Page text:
Covering the Bases: Game 31


Indians 8, Red Sox 3

FIRST: Derek Lowe continued his early-season renaissance against his former club, spinning six solid innings on Thursday at Fenway Park. Lowe gave up two runs on nine hits, ending with three strikeouts, one walk and 13 outs via grounders. His pitch count climbed to 107, forcing him out after six, but Lowe provided another quality start.

On the year, the 38-year-old Lowe is 5-1 with a 2.47 ERA.

Then there was Josh Beckett, making his first start for Boston since GolfGate. The righty was chased after 2.1 IP in light of giving up seven runs on seven hits, including home runs to Jack Hannahan and Jason Kipnis. Walking off the field, Beckett was booed loudly by the Fenway faithful.

Lowe was asked if it was the worst reaction he’s heard at Fenway. At that, the pitcher let out a chuckle.

“Until they have to stop the game,” he said with a smile, pausing before continuing with his tale. “I was telling a couple guys, I remember in ’01, I was closing. I blew a three-run game in like literally 30 seconds and it happened to be they gave out my posters that day. Well, they turned into airplanes really fast.

There was a 10-minute delay. They stopped the game. The whole nine yards. I sat in the clubhouse until 2 o’clock and I’d stick my head out to see if I could leave yet, and they would still be standing there saying, ‘ I see you in there!’ Yeah, so no, I’ve seen worse. It’s happened to me.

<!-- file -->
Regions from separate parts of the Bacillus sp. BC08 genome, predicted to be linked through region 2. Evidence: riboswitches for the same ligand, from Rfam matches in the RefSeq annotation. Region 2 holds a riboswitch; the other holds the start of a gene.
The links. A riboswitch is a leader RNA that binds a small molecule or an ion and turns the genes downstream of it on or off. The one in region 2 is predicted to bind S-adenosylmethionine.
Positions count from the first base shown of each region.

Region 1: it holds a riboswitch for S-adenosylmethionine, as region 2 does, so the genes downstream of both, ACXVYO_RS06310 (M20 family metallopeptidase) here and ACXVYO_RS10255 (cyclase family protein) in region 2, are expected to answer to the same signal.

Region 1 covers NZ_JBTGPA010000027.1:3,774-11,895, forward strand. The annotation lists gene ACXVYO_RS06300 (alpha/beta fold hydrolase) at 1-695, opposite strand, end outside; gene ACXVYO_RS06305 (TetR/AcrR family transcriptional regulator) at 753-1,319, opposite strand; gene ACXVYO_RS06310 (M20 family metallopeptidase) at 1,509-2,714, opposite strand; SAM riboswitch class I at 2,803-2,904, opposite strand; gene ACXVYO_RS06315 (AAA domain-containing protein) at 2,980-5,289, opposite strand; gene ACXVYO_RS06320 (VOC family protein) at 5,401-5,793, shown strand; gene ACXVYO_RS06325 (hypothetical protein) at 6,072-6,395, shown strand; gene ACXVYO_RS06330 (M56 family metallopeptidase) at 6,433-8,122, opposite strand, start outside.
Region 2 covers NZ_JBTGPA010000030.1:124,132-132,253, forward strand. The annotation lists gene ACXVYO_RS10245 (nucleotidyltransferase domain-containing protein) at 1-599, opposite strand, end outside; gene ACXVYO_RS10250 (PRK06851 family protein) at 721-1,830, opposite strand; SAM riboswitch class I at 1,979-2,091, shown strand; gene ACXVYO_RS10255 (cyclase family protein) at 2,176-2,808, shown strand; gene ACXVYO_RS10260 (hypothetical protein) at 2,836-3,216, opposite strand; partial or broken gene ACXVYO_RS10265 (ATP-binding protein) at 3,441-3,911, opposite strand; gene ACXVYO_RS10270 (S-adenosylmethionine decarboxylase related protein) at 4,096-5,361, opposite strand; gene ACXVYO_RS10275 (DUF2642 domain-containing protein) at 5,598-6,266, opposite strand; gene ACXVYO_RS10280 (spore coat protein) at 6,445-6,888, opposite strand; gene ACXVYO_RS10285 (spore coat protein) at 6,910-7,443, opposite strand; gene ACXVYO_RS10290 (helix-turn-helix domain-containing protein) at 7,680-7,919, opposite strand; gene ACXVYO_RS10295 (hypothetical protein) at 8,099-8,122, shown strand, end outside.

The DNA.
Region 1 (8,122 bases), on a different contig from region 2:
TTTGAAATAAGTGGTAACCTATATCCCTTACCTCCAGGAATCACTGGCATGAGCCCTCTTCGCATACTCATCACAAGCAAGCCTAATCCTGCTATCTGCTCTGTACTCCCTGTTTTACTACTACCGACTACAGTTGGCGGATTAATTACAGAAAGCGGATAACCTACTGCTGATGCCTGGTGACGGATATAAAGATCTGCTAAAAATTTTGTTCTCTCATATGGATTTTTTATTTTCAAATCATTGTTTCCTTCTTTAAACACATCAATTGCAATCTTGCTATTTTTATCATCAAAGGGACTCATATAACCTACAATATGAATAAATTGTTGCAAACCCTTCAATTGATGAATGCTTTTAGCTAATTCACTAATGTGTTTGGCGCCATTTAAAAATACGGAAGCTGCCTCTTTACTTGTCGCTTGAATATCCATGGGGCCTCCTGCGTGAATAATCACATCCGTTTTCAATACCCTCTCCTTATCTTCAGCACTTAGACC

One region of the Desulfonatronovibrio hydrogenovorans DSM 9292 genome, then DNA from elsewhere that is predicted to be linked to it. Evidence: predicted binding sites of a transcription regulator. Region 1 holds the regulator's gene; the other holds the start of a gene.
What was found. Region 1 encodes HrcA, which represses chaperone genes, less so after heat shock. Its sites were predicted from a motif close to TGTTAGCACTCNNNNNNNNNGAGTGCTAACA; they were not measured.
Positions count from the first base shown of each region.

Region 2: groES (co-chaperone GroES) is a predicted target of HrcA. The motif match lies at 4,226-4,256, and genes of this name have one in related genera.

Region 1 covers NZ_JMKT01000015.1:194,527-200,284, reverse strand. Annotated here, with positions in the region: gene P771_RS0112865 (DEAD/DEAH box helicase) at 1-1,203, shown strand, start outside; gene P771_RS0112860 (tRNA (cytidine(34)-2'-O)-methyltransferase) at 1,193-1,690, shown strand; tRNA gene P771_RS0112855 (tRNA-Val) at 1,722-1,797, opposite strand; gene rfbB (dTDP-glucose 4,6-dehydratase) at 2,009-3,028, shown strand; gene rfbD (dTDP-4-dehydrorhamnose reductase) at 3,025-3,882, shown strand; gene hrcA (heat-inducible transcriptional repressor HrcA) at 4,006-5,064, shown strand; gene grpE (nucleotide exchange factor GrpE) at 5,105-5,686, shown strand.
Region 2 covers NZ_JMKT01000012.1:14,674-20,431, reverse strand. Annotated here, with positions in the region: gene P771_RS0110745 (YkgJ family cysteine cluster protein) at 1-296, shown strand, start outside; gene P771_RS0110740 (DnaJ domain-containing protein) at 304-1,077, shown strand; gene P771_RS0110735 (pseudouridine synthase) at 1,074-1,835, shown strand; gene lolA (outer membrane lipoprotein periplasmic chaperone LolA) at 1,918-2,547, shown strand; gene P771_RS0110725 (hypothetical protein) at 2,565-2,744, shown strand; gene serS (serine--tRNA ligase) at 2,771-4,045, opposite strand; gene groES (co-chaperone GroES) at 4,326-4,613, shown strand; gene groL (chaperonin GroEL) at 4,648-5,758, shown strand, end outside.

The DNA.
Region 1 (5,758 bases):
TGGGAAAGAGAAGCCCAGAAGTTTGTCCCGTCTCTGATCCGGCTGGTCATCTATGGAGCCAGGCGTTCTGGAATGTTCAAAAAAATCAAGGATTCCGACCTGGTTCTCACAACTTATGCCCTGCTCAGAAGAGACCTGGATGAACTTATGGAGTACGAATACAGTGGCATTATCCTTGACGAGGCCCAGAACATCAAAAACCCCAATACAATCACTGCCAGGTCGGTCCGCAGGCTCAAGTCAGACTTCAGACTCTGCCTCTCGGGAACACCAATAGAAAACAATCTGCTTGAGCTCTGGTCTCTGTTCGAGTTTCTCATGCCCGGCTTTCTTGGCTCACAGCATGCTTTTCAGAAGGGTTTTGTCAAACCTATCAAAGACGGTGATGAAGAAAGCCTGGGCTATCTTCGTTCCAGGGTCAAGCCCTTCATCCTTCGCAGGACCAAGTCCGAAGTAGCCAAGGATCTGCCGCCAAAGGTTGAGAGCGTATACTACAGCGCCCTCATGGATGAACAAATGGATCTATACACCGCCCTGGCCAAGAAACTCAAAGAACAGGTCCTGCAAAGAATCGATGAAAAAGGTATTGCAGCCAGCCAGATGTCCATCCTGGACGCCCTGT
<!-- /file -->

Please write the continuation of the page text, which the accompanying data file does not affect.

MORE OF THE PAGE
“When you play here, you understand that’s part of it. If you go out there and probably don’t pitch the way you would like, they’re going to let you know about it. … They folded them into airplanes and launched them back onto the ol’ ball diamond. They had bonfires outside. So, yeah, I’ve seen way worse.”

SECOND: Kipnis loves him some Fenway Park. In five career games in the Back Bay, all the young second baseman has done is go 7-for-21 with one double, four home runs and four RBIs. He homered in three straight games in Boston last year as part of a run of four straight games with a home run. “I definitely like playing here,” Kipnis said.

THIRD: Say what you will about Johnny Damon (and I know a lot of fans have had plenty to say about his poor start with the Tribe), but one thing he has done is help the Indians lengthen out their lineup. Michael Brantley has looked great in the seventh spot (he went 4-for-4 on Thursday) and Hannahan is a sound threat in the nine hole. That’s a strong lower third to help set the table for the top of the lineup.

HOME: Vinnie Pestano labored through a 41-pitch eighth inning, but no harm done. He allowed no runs on no hits (we’ll just ignore those three walks). Mixed in, though, was a strikeout against Jarrod Saltalamacchia. That gave Pestano at least one strikeout in each of his first 16 appearances this season. That, folks, is a new mark by an Indians reliever to start a season, dating back to 1918.

Longest strikeout streak by Indians reliever to start a season (since 1918):
1. Vinnie Pestano, 16 — April 5-May 10, 2012
2. Doug Jones, 15 — April 6-July 11, 1987
Longest strikeout streak by an Indians reliever (since 1918):
1. Paul Shuey, 21 — Aug. 20, 1999-April 10, 2000
2. Vinnie Pestano, 18 — Sept. 25, 2011-May 10, 2012
2. Paul Shuey, 18 — Aug. 25, 1998-April 12, 1999
2. Dan Spillner, 18 — Sept. 18, 1981-May 11, 1982
On deck:
Indians (18-13) at Red Sox (12-19)
at 7:10 p.m. ET on Friday at Fenway Park

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